- Right-click on the WgaLogon folder and choose Delete.
This will delete the WgaLogon folder from your Registry files. If you still see the counterfeit error message occur after walking through these steps, you’ll want to go a step further and get rid of any other WGA files that are still running. The next section will walk you through the steps.
Remove Additional WGA Files
Even if the last step resolved your issue and you haven’t encountered the counterfeit error message again, it can still be helpful to take it a step further. Remove any additional WGA files that are still running, as they may cause the error to occur again in the future. Here’s how to remove them:
- Open File Explorer by pressing the Windows key + E simultaneously on your keyboard.
- On the left side of the File Explorer window, you’ll see the hierarchy of folders. Navigate to OS (C:) and click the arrow to the left of it to open its subfolders.
- Click the arrow next to the Windows folder.
- In the Tools menu at the top, select Folder Options. Click on the View tab.
- Select the Show hidden files and folders option.
- Click Apply, then click OK.
- Navigate to the System32 folder.
- To locate all WGA-related files within the folder, use the search bar and type in “Wga”.
- Delete any WGA related files that appear. This could include Wgatray.exe, WgaLogon.dll, and WgaSetup.exe.
- After this, delete additional WGA files from the dllcache folder, which you will find in the System32 folder. Use the same steps above to navigate to the System32 folder and locate the dllcache folder within it. Follow the steps above to perform the same file removal process in this folder.
- Restart your computer.
After working through these steps, all WGA files should be removed from your computer, which will prevent the error message from returning.
Remove Future WGA Updates
Even if you’ve worked through the previous steps to remove all WGA files from your system, there’s a chance the counterfeit error message could return the next time you install a new update. This is because the WGA update will automatically be installed during any other updates that occur. To prevent this from happening, you’ll need to disable automatic updates. Here’s how to do it:
- In the Start menu, choose the Settings option (or the icon shaped like a gear) to open the Settings window.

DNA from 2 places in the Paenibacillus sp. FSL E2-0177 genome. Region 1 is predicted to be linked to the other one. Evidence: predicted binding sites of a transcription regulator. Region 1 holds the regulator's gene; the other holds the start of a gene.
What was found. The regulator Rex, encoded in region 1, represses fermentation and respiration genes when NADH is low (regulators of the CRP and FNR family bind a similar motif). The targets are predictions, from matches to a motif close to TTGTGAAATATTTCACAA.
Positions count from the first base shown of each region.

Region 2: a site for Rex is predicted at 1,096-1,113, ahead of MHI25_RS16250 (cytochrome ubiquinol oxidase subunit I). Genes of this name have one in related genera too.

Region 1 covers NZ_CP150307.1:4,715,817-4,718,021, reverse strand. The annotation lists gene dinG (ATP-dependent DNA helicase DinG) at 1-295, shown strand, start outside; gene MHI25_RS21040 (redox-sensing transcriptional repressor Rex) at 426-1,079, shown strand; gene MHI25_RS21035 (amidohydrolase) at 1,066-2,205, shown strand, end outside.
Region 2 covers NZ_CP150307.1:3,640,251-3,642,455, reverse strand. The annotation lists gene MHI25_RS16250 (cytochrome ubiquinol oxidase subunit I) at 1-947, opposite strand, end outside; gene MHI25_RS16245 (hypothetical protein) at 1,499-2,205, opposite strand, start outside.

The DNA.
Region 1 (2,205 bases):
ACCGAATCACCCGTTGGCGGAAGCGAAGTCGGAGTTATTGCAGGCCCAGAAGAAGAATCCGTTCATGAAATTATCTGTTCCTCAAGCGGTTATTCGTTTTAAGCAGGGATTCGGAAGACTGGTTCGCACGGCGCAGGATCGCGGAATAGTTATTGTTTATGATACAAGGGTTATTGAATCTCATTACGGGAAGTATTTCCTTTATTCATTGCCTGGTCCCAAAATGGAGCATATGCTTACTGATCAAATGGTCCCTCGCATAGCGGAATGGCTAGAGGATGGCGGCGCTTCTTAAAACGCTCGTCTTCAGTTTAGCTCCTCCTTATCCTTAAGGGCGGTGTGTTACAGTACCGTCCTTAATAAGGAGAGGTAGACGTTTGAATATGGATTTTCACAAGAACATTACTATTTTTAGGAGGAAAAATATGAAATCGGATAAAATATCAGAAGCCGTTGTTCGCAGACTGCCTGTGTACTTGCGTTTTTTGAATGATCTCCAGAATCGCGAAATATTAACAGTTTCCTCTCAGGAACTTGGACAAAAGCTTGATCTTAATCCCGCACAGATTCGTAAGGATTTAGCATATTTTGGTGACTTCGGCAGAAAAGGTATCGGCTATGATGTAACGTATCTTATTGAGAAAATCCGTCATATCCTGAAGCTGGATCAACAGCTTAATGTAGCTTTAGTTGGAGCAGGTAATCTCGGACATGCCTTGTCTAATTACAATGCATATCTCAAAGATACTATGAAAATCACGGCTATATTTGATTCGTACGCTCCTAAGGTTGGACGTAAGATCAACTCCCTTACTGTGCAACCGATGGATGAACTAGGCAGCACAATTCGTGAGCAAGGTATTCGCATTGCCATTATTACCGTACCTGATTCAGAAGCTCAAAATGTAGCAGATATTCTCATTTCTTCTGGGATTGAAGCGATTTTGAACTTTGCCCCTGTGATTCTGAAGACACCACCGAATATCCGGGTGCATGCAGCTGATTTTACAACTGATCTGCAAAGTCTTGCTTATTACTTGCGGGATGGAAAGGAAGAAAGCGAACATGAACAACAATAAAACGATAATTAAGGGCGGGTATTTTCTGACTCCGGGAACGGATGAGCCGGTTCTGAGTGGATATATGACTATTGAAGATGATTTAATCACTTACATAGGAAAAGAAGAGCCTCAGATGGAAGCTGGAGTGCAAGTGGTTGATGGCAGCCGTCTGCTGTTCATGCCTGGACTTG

- Select the Updates & Security option.
- Click Advanced options.
- Check the box next to the Turn off automatic updates option.
- You can also check the Notify me but don’t automatically download or install them option in order to be notified about updates, but prevent them from being automatically installed.
- Click Apply then click OK.
After walking through these steps, you should no longer receive automatic updates that could potentially reinstall any WGA files you already removed, causing the counterfeit error to return.
Restore Previous Windows Information
The final method you can use to remove the counterfeit error is by restoring your system to a previous date. This method is only applicable if you’ve created a system backup in a previous version of Windows, known as a Restore Point. If you made a backup of your system at a time before the counterfeit error started appearing, you can restore it to that version to stop the error from showing up.
If you’re worried about losing files or data after a System Restore, don’t worry—the process has no impact on personal data stored on your hard drive, including documents, photos, videos. A System Restore will only affect recently installed programs and drivers. When you go through the steps below to do a System Restore, Windows will display a list of the programs that will be affected for your review before the process is complete.
Here’s how to restore Windows to a previous version:
- Open File Explorer by pressing the Windows key + E on your keyboard.
- On the left side of the File Explorer window, find This PC in the hierarchy of folders.
- Right-click on This PC and select Properties.
- On the left side of the screen, click System protection.
- Choose the System Restore option.
- If applicable, click Next. You’ll then see a list of Restore Points you’ve created.
- Choose the Restore Point you created before you started seeing the counterfeit error.
- Click Next and follow the on-screen instructions to restore your system to this version.
- Windows will automatically restart and complete the restore process.
As frustrating as this error can be—especially if it pops every few minutes while you’re trying to use your computer—working through any of the steps above should take care of the issue. If you bought your computer secondhand and suspect the Windows version it came with could be pirated, it’s worth purchasing an official license key from the Windows store. This will protect your data and prevent the counterfeit error from reappearing in the future.
For more help protecting your data online, be sure to check out how Panda Security helps keep your devices and information safe with great tools like free Antivirus software.
Doesn’t work. There is no WgaLogon folder in the registry and no WGA files in the System32 folder.
Agreed. This must be outdated.